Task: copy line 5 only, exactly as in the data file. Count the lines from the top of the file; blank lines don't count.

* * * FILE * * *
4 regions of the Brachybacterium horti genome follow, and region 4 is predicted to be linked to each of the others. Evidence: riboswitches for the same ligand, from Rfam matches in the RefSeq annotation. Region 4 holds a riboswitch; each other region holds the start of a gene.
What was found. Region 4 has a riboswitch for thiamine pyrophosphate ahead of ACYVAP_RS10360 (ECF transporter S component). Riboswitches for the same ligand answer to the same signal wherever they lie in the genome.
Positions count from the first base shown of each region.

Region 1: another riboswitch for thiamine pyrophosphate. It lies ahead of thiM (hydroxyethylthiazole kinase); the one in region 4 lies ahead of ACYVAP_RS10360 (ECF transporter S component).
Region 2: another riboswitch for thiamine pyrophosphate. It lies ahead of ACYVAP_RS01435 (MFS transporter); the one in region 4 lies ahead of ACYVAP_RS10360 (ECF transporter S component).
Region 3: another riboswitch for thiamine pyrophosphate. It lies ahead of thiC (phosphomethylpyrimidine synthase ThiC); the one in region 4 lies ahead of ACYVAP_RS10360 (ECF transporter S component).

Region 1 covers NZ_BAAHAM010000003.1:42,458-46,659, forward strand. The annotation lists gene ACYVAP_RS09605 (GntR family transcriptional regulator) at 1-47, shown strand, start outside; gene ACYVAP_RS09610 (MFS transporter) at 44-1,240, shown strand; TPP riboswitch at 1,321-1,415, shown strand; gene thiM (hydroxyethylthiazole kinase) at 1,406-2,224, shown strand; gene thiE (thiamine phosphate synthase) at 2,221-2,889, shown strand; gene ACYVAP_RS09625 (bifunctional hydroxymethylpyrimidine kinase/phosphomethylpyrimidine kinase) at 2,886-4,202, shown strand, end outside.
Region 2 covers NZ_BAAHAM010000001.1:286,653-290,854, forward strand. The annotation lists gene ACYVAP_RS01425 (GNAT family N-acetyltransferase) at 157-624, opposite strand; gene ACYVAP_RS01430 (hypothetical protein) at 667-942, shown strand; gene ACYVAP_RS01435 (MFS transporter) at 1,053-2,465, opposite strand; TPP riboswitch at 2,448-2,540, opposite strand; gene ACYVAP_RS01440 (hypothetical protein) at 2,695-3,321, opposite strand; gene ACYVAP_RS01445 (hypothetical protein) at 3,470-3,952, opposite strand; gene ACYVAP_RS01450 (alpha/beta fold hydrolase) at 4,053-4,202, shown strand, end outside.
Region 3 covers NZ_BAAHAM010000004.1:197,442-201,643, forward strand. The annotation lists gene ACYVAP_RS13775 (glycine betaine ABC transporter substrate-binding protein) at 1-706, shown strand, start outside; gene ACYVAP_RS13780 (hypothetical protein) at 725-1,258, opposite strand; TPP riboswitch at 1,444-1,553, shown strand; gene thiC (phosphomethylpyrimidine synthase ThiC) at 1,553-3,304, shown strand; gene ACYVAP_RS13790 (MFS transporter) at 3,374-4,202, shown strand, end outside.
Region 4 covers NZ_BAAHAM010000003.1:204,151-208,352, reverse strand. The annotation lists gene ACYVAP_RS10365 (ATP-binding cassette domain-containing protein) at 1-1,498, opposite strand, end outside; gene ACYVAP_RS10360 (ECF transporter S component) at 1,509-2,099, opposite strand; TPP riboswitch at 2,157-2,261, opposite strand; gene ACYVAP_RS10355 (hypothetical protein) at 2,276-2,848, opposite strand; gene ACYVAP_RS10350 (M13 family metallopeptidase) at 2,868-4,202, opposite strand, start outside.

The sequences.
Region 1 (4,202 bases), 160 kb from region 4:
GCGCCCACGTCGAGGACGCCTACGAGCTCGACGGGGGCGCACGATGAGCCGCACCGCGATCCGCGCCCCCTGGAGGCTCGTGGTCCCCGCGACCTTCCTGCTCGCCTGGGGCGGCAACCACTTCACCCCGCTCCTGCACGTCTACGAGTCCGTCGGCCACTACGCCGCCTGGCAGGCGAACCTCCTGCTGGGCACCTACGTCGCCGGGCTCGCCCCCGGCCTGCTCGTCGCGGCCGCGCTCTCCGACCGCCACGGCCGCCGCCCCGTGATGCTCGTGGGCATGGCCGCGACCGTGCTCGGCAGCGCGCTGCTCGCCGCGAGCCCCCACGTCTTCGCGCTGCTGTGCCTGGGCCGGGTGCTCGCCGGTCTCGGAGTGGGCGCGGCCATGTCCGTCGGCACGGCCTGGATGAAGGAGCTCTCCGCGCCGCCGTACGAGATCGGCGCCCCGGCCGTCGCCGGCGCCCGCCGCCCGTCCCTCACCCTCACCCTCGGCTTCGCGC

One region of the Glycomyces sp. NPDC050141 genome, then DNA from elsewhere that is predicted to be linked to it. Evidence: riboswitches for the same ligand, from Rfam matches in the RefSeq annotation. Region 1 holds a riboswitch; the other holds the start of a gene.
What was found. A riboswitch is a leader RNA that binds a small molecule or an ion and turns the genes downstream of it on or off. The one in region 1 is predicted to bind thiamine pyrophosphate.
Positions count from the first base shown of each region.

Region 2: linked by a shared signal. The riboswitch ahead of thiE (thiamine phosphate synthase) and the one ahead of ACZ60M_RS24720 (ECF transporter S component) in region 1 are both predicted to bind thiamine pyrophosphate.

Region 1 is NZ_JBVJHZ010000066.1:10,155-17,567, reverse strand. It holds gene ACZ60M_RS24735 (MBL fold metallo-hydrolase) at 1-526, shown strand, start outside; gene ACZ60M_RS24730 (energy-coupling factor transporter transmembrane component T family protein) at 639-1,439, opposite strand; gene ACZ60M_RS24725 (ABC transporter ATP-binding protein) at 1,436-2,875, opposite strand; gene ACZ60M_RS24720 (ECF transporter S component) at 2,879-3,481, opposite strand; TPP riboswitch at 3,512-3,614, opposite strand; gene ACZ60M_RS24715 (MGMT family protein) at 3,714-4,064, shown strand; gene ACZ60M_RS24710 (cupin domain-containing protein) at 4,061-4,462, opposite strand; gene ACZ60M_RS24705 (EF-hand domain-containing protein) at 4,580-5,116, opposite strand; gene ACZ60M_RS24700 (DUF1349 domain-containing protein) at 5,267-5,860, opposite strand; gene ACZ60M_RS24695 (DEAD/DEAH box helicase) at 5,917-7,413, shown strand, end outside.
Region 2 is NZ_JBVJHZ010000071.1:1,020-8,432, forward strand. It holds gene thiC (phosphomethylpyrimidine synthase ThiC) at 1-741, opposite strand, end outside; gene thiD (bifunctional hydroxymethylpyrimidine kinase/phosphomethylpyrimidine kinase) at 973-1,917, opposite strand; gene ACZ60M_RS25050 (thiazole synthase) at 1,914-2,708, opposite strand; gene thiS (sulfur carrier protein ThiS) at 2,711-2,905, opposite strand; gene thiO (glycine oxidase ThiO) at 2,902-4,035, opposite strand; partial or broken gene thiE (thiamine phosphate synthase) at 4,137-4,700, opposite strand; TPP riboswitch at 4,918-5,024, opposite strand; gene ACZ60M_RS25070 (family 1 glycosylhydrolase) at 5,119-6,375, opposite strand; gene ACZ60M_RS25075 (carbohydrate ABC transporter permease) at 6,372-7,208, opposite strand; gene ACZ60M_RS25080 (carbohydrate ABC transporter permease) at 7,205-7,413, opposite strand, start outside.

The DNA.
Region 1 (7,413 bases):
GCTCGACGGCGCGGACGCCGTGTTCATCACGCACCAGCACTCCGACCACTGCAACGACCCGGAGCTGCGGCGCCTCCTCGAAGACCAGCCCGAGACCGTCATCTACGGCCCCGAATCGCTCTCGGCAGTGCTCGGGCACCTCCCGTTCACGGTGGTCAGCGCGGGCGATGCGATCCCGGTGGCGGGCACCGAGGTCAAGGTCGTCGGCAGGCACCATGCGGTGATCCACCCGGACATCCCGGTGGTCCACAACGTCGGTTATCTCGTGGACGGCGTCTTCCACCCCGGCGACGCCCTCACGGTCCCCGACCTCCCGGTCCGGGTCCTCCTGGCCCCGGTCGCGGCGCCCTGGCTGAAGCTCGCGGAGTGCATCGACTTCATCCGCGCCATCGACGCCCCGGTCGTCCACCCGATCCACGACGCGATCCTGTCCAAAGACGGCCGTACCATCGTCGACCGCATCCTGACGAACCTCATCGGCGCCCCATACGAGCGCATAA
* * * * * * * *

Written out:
Region 2: another riboswitch for thiamine pyrophosphate. It lies ahead of ACYVAP_RS01435 (MFS transporter); the one in region 4 lies ahead of ACYVAP_RS10360 (ECF transporter S component).